BUSINESS
08/08/2018 14:54 EDT | Updated 08/08/2018 14:57 EDT

Nearly 1/4 Of Canada’s Retiring Baby Boomers Still Have Adult Kids At Home: Survey

With housing affordability deteriorating, it’s only getting harder to move out of the family home.

Nearly a quarter of Canada's baby boomers still have adult kids living at home.
Grady Reese /Getty Images
Nearly a quarter of Canada's baby boomers still have adult kids living at home.

Canada's Baby Boomers are moving into retirement age, but nearly a quarter of them still have adult kids living at home.

That's according to data from a new survey by real estate agency Royal LePage, looking at baby boomers in Canada's housing market.

The survey found 23 per cent of all boomer households those aged 54 to 72, including parents and non-parents alike still have at least one adult child living at home.

Among those with children at home, 44 per cent expect those kids to flee the coop by age 25. But a full 9 per cent expect their kids to stay in the family home beyond age 35. In British Columbia, nearly a quarter 24 per cent expect their kids to stay at home past 35.

For Phil Soper, president of Royal LePage, the fact that kids are living at home in such large numbers in B.C. — the priciest part of the country for real estate — is a sign that Canada's rapidly-growing house prices are forcing some to live with their parents longer.

"The cost of living and particularly the cost of housing is keeping people at home," he told HuffPost Canada by phone.

According to recent data from Royal Bank of Canada, home ownership costs in Canada spiked to their highest levels in nearly three decades in the first quarter of this year, spurred by rising interest rates and persistently high house prices in some markets, such as Toronto and Vancouver.

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But house prices are not the only factor involved. Soper notes that young people today are on the whole staying in school longer, and that's especially true for young women.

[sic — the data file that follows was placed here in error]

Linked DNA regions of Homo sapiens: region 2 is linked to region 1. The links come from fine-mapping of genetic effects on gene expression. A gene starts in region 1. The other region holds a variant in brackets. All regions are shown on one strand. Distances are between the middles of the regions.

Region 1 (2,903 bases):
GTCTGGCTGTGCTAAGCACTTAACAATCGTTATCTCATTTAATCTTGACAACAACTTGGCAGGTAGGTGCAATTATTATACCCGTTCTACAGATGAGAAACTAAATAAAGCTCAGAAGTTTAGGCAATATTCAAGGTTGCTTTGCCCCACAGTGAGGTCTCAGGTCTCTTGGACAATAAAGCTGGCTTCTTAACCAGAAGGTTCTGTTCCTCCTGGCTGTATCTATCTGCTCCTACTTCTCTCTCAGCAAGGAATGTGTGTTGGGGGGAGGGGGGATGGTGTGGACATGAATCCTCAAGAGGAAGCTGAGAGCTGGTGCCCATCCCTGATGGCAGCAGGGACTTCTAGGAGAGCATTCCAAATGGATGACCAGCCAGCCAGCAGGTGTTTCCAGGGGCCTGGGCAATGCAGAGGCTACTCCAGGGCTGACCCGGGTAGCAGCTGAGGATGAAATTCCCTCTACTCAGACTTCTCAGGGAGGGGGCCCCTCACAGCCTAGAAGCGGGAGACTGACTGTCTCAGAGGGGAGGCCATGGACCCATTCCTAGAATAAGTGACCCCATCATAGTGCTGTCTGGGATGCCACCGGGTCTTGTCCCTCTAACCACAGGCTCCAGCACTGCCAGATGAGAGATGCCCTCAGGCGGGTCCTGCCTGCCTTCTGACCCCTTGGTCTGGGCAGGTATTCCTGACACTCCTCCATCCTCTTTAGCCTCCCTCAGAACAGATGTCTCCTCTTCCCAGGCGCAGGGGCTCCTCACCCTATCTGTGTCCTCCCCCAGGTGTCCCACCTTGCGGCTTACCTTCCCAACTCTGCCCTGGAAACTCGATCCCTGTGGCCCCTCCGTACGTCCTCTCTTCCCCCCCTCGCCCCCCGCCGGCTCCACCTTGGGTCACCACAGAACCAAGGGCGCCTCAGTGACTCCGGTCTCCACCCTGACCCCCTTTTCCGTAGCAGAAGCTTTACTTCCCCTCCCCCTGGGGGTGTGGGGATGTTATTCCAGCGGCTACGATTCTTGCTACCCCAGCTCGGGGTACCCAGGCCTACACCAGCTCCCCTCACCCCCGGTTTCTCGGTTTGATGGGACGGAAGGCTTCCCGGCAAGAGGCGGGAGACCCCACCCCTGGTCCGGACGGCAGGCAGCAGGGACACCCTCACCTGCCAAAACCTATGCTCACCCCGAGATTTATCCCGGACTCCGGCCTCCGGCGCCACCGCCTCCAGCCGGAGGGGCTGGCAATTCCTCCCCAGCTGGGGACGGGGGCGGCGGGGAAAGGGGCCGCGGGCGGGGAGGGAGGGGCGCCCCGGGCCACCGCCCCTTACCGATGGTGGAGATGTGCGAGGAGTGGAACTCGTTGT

He argues there's a cultural shift here, too, in that there's "definitely a lot more involvement by parents in their adult children's lives," he said.

"I'm a later baby boomer and it was quite uncommon among my friends for parents to be paying for part of the house that they buy," Soper said. "You just waited until you had enough money."

Not so today. The Royal LePage survey found that 47 per cent of baby boomers are willing to "subsidize" their child's purchase of a home a number Soper described as "startlingly high."

Boomers 'in great shape financially'

But many of those parents can afford it.

"Boomers are, as a group, in great shape financially," Soper said. "They've got their mortgages under control and are sitting on a lot of accumulated equity, much more than they ever dreamed."

While some other surveys have found that aging Canadians largely want to stay in their homes, the Royal LePage survey found that nearly a third of them 32 per cent are planning on buying a new home in the next five years.

Some are planning on downsizing to a condo once their kids have left home (32 per cent), but a larger share, 45 per cent, are looking at buying a detached home.

Fleeing the priciest cities

Soper says many boomers will be looking to sell their homes in Canada's largest and priciest cities, with an eye on less expensive suburbs and cottage countries near large cities.

That would mean "some alleviation of the critical supply shortage" in single-family homes, especially in the Toronto and Vancouver areas, Soper said.

At the same time, the trend will mean upward pressure on condo prices in suburban areas and in recreational areas near the major cities, Soper predicted.

The Royal LePage survey was carried out between July 12 and July 17, 2018, polling 1,000 Canadians aged 54 to 72. The survey has a margin of error of +/-3 percentage points, 19 times out of 20.

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